Flying Through Waterfalls

A hummingbird parts an artificial waterfall with its wing before passing through.

Swifts and starlings often make their nests behind waterfalls. To explore how these birds traverse their watery curtain, researchers observed hummingbirds, a smaller sister species, flying through an artificial waterfall. They found that the birds tended to part the water with one wing while continuing to use the other to produce thrust. This behavior helped them cross the barrier smoothly and easily.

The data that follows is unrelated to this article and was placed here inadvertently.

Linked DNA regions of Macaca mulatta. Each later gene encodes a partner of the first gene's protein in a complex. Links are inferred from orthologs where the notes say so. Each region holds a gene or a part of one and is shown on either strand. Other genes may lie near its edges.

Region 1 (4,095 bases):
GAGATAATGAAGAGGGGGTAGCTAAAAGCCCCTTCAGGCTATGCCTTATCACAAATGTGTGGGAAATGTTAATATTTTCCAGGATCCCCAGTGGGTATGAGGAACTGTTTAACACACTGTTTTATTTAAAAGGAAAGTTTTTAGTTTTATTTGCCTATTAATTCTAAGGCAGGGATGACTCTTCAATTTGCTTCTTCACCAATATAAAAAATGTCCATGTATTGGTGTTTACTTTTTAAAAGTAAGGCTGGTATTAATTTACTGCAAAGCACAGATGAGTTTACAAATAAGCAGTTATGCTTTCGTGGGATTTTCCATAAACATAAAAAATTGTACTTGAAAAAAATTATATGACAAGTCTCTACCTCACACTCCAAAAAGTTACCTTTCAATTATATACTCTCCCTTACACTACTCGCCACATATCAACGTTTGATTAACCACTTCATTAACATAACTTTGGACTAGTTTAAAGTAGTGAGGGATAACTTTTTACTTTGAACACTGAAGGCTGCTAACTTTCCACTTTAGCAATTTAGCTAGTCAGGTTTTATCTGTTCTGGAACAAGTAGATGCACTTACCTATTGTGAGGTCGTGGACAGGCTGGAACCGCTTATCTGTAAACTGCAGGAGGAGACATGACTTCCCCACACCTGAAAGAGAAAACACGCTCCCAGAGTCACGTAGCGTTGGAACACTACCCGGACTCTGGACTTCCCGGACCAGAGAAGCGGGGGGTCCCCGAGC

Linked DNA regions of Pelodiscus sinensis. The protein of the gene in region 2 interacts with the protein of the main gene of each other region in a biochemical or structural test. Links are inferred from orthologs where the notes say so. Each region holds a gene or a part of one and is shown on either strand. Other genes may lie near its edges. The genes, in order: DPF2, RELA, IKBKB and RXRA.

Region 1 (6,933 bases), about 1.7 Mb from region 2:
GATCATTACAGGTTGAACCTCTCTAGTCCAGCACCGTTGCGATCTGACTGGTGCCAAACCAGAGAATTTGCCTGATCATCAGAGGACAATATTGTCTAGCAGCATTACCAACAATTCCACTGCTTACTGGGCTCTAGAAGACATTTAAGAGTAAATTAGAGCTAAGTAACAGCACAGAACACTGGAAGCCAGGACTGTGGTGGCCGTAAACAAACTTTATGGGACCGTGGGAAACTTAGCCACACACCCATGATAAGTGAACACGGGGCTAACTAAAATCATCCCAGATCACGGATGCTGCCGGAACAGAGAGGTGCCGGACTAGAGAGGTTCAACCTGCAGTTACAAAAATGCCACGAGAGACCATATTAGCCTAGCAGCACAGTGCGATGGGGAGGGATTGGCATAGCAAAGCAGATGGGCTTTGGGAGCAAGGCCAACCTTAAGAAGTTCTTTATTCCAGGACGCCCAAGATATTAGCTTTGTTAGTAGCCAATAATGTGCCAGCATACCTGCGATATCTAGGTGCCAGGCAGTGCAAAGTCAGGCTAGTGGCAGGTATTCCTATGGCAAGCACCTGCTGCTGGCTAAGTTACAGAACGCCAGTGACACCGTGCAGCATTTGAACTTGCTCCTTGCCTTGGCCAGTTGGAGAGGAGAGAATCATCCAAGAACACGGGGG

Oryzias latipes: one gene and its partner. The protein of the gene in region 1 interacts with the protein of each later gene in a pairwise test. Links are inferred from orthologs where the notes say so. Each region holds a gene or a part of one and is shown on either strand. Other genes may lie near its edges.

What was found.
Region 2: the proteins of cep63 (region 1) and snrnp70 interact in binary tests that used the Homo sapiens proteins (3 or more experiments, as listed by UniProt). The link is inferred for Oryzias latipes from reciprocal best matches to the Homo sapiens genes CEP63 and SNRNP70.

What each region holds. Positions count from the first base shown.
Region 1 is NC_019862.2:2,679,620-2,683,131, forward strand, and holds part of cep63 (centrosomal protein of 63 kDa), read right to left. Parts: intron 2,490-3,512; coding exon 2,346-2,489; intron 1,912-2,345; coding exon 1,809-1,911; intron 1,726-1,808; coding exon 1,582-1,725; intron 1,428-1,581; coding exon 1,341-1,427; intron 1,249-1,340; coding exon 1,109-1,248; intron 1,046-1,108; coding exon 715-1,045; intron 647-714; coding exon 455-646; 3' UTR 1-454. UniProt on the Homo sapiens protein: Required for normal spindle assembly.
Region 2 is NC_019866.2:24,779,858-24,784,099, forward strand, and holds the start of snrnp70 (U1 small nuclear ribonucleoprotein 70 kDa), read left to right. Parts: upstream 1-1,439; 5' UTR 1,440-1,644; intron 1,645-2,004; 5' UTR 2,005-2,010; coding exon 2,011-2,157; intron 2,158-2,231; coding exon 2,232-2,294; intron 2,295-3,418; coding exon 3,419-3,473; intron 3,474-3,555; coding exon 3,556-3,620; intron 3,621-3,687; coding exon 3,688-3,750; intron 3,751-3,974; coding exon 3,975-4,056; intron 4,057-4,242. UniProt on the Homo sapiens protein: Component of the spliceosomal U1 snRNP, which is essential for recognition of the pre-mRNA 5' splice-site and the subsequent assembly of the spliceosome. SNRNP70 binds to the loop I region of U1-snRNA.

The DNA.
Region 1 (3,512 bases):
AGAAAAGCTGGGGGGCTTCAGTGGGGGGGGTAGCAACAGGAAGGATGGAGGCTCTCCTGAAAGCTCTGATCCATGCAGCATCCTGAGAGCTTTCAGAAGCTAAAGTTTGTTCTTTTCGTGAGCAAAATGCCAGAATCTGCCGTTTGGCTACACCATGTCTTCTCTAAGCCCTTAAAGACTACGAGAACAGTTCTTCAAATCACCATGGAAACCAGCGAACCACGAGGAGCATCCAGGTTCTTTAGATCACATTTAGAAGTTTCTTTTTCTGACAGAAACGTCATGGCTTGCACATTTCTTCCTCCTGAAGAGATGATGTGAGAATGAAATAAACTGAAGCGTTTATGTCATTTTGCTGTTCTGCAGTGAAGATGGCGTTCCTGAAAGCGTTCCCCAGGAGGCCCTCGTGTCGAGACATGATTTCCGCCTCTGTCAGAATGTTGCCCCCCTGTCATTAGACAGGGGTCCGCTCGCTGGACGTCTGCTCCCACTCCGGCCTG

In contrast, smaller and slower flyers, like the insect species the researchers tested, were typically unable to cross the waterfall. Instead, they got carried away by the flow or managed to pass through only to crash. The scientists suggest that protection from insects may be one reason birds choose to nest behind waterfalls. (Image and research credit: V. Ortega-Jimenez et al.; via Science; submitted by Kam-Yung Soh)

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